Maxwell posited that by releasing all similar molecules to one side or the other without requiring anything but thought, he would violate the Second Law Of Thermodynamics and create a heat engine. If that were possible, entropy could be reversed, and time travel possible. This has since been widely debunked as no such door exists, and even the process of thought requires energy.

Screen Grab Official Tenet Trailer

It is clearly something that was on Nolan’s mind, however, as the experiment is always depicted in a red and blue side of the box. Color is used overtly in Tenet. Frequent uses of red and blue color washes, lights, and clothing are all used. In one of the time inversions, both red and blue soldiers co-mingle in battle. The stiles everyone goes through are demon doors. There is even an illustration of the experiment behind The Protagonist during an early scene. It also explains the mask use. If you are in the blue chamber but belong to the red, you need a mask to breathe.

Infinity And Closed Time Loops

In Tenet, what happens in time never changes, except it does. The Protagonist must keep going through the stiles, learning, and adjusting until he gets it right. How is that possible in a closed-loop? Here’s where things require you to squint a little. Tenet needs everything to stay the same, or it wouldn’t look the same moving forward or backward. By using the stiles, Tenet circumvents any change by creating branching timelines. It requires endless multiple timelines; however, as each time a door slides open for a new possibility, a new ending and beginning are created.

That makes for a lot of possibilities to keep track of. Tenet itself, which means central beliefs or rules, is a palindrome. It is the same coming and going. That isn’t necessarily true always though. As in the title of a movie or the first line in a sentence, Tenet would be teneT if reversed. It’s a slight difference, but it explains how things are slightly different while simultaneously constant.

The Red String

Oh, that famous red string that Robert Pattison’s character Neill wore on his backpack so conveniently was there for more than just identification. In the scene where a masked man saves The Protagonist’s life, he has the red string that Neill sports in the rest of the movie. Neill saved his life. He could have had anything to mark his identity, but Nolan chose a red string. By keeping his life, he allowed The Protagonist’s escape. In Inception, the architect of Leonardo DiCaprio’s team is named Ariadne. She is the maker of the maze necessary to pull off the inception.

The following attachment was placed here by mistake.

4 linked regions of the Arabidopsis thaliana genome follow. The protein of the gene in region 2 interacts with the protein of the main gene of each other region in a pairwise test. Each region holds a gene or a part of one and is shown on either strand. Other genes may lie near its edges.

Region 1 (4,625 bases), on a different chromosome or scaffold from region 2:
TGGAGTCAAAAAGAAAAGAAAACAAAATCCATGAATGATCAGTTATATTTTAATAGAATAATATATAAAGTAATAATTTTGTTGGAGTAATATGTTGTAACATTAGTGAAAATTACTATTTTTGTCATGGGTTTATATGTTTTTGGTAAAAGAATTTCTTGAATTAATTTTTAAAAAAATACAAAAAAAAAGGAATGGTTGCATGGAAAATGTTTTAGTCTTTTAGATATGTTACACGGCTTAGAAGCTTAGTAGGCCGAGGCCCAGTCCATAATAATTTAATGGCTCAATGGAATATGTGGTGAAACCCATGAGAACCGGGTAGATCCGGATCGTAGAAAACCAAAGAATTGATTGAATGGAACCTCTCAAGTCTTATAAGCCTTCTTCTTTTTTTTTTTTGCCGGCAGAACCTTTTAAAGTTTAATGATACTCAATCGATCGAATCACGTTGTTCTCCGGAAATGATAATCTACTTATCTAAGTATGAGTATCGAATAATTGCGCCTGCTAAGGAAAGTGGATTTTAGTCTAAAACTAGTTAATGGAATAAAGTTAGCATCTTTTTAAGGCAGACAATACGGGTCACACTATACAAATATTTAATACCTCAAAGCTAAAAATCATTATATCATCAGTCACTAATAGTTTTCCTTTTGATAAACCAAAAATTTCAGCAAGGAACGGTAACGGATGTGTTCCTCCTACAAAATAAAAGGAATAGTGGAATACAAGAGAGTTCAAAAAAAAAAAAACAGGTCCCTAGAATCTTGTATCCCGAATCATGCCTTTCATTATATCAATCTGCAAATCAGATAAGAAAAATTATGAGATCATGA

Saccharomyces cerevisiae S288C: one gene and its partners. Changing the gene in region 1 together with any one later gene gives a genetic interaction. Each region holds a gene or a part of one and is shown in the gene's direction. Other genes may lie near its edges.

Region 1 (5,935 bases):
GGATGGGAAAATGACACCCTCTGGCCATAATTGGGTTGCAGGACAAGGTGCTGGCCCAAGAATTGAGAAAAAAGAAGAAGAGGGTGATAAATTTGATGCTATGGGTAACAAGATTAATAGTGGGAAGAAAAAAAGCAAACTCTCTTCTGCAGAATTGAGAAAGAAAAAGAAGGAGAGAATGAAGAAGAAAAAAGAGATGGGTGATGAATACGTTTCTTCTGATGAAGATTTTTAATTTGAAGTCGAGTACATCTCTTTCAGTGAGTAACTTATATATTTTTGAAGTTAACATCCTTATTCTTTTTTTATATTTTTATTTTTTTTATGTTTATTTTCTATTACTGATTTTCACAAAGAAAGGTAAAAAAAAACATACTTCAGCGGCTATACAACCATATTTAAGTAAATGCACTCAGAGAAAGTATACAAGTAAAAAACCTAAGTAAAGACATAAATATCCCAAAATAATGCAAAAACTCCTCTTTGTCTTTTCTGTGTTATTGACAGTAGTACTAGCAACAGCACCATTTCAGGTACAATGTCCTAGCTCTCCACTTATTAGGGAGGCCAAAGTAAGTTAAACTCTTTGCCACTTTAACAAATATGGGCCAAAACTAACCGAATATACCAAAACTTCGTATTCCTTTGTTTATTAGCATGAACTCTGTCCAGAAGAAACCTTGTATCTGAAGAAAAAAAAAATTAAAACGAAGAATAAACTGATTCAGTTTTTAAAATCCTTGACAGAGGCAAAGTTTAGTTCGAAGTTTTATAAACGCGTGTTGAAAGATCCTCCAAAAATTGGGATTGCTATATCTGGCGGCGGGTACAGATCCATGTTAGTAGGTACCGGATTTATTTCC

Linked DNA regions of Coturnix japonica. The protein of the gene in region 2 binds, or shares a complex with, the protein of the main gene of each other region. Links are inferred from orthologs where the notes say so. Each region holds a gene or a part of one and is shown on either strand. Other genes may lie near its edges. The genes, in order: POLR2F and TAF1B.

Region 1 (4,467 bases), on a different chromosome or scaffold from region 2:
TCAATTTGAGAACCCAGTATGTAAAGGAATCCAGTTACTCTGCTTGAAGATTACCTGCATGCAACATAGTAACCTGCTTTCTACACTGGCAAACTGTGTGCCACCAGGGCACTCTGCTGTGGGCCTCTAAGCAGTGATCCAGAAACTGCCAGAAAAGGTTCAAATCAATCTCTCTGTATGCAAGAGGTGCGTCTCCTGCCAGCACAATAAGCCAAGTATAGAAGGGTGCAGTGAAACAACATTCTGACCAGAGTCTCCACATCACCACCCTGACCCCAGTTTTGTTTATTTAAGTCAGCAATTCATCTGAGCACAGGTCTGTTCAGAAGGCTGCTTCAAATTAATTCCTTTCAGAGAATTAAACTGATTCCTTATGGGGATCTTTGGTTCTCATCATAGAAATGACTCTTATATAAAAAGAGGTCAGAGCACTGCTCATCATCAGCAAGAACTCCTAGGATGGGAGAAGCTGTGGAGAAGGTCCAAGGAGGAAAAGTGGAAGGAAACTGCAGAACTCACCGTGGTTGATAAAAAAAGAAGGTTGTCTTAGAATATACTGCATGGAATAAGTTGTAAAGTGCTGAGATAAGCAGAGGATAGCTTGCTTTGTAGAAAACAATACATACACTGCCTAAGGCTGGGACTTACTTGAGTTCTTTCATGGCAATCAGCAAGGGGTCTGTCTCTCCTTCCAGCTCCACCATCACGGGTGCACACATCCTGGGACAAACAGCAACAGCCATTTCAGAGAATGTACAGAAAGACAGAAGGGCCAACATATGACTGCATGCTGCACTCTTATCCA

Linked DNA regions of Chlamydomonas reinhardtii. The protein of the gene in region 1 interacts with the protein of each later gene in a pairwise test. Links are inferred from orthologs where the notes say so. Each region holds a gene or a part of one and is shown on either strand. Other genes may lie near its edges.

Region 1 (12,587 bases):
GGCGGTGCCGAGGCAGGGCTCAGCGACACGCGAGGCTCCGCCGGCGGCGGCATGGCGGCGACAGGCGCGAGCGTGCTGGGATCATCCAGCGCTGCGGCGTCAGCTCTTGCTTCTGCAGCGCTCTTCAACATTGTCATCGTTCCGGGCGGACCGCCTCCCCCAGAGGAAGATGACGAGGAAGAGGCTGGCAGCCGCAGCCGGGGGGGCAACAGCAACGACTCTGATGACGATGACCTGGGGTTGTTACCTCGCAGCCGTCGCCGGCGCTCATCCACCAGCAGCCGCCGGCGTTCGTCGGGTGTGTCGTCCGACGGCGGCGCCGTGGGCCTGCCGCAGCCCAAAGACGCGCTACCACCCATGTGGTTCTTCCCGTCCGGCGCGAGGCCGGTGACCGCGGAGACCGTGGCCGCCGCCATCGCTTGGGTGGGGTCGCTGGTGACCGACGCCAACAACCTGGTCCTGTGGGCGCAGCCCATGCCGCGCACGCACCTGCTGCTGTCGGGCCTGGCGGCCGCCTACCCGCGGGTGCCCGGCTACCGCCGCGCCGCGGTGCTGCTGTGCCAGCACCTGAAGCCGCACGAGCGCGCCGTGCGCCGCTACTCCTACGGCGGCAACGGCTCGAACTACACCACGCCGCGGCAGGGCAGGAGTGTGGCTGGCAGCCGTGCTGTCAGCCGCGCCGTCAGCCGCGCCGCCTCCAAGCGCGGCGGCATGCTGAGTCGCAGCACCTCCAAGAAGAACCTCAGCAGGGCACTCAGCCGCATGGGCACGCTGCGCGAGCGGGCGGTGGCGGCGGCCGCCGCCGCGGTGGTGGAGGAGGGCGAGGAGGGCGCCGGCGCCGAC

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In Greek mythology, she is lives in the maze with a minotaur and helps Theseus, who she falls in love with escape by giving him a sword and red string. Time inversion, although cool, is basically a maze you can’t ever escape from once you enter. The ever-changing beginning and ending branches would mean you could never put things back precisely as they were, thus ensuring you could never leave. The future in Tenet sucks, though, so that’s not such a bad thing.

The Symbology Of The Number 9

It wasn’t by accident; the device/algorithm was divided into nine parts. The number nine is a “magic” number. The division and subtraction of any natural number will always result in a multiple of nine. For example, 666 added would be 18 and 666-18= 648, which is a multiple of nine. Multiplication and division of natural numbers by nine also yield exciting patterns. In our ten number set based system, 9 reigns supreme.

If all of that wasn’t enough, here’s one more weird little thought to ponder. Dirty blond haired Neil is probably Kat’s child grown up. His name as a child is Max short, presumably for Maximillien. Invert that, and you get Neill. Pretty nifty, right?